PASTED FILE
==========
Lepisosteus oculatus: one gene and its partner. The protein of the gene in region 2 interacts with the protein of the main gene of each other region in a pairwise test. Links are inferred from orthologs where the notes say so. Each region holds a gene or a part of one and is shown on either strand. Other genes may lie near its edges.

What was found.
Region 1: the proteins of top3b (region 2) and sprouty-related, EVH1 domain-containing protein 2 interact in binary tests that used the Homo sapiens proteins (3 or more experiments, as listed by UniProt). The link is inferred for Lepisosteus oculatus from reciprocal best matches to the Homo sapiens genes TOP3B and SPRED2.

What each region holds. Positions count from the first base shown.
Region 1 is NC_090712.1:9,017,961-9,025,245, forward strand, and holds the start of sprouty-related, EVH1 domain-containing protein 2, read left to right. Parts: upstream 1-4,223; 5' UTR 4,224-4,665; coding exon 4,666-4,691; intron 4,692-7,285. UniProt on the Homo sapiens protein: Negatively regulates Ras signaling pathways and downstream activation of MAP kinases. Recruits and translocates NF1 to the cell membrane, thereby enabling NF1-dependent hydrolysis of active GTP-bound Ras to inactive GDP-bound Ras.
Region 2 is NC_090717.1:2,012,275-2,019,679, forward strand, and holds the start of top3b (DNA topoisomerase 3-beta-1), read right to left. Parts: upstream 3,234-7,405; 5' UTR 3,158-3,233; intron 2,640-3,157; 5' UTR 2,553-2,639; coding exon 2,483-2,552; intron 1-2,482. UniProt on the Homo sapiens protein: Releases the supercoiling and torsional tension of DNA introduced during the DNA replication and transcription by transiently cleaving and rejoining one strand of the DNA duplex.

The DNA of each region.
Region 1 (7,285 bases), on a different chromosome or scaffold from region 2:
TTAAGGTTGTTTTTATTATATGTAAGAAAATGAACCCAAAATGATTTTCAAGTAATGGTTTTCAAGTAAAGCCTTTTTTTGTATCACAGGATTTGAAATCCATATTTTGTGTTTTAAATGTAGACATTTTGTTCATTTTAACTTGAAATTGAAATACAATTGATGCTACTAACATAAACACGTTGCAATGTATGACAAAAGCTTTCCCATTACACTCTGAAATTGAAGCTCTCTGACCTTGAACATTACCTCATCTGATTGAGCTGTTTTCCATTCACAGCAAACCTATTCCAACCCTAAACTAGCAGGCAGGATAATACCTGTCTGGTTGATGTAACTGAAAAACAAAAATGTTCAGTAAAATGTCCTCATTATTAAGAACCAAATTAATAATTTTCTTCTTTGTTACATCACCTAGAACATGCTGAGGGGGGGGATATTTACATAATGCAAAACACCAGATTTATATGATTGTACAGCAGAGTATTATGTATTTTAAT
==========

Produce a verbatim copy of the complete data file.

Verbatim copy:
Lepisosteus oculatus: one gene and its partner. The protein of the gene in region 2 interacts with the protein of the main gene of each other region in a pairwise test. Links are inferred from orthologs where the notes say so. Each region holds a gene or a part of one and is shown on either strand. Other genes may lie near its edges.

What was found.
Region 1: the proteins of top3b (region 2) and sprouty-related, EVH1 domain-containing protein 2 interact in binary tests that used the Homo sapiens proteins (3 or more experiments, as listed by UniProt). The link is inferred for Lepisosteus oculatus from reciprocal best matches to the Homo sapiens genes TOP3B and SPRED2.

What each region holds. Positions count from the first base shown.
Region 1 is NC_090712.1:9,017,961-9,025,245, forward strand, and holds the start of sprouty-related, EVH1 domain-containing protein 2, read left to right. Parts: upstream 1-4,223; 5' UTR 4,224-4,665; coding exon 4,666-4,691; intron 4,692-7,285. UniProt on the Homo sapiens protein: Negatively regulates Ras signaling pathways and downstream activation of MAP kinases. Recruits and translocates NF1 to the cell membrane, thereby enabling NF1-dependent hydrolysis of active GTP-bound Ras to inactive GDP-bound Ras.
Region 2 is NC_090717.1:2,012,275-2,019,679, forward strand, and holds the start of top3b (DNA topoisomerase 3-beta-1), read right to left. Parts: upstream 3,234-7,405; 5' UTR 3,158-3,233; intron 2,640-3,157; 5' UTR 2,553-2,639; coding exon 2,483-2,552; intron 1-2,482. UniProt on the Homo sapiens protein: Releases the supercoiling and torsional tension of DNA introduced during the DNA replication and transcription by transiently cleaving and rejoining one strand of the DNA duplex.

The DNA of each region.
Region 1 (7,285 bases), on a different chromosome or scaffold from region 2:
TTAAGGTTGTTTTTATTATATGTAAGAAAATGAACCCAAAATGATTTTCAAGTAATGGTTTTCAAGTAAAGCCTTTTTTTGTATCACAGGATTTGAAATCCATATTTTGTGTTTTAAATGTAGACATTTTGTTCATTTTAACTTGAAATTGAAATACAATTGATGCTACTAACATAAACACGTTGCAATGTATGACAAAAGCTTTCCCATTACACTCTGAAATTGAAGCTCTCTGACCTTGAACATTACCTCATCTGATTGAGCTGTTTTCCATTCACAGCAAACCTATTCCAACCCTAAACTAGCAGGCAGGATAATACCTGTCTGGTTGATGTAACTGAAAAACAAAAATGTTCAGTAAAATGTCCTCATTATTAAGAACCAAATTAATAATTTTCTTCTTTGTTACATCACCTAGAACATGCTGAGGGGGGGGATATTTACATAATGCAAAACACCAGATTTATATGATTGTACAGCAGAGTATTATGTATTTTAAT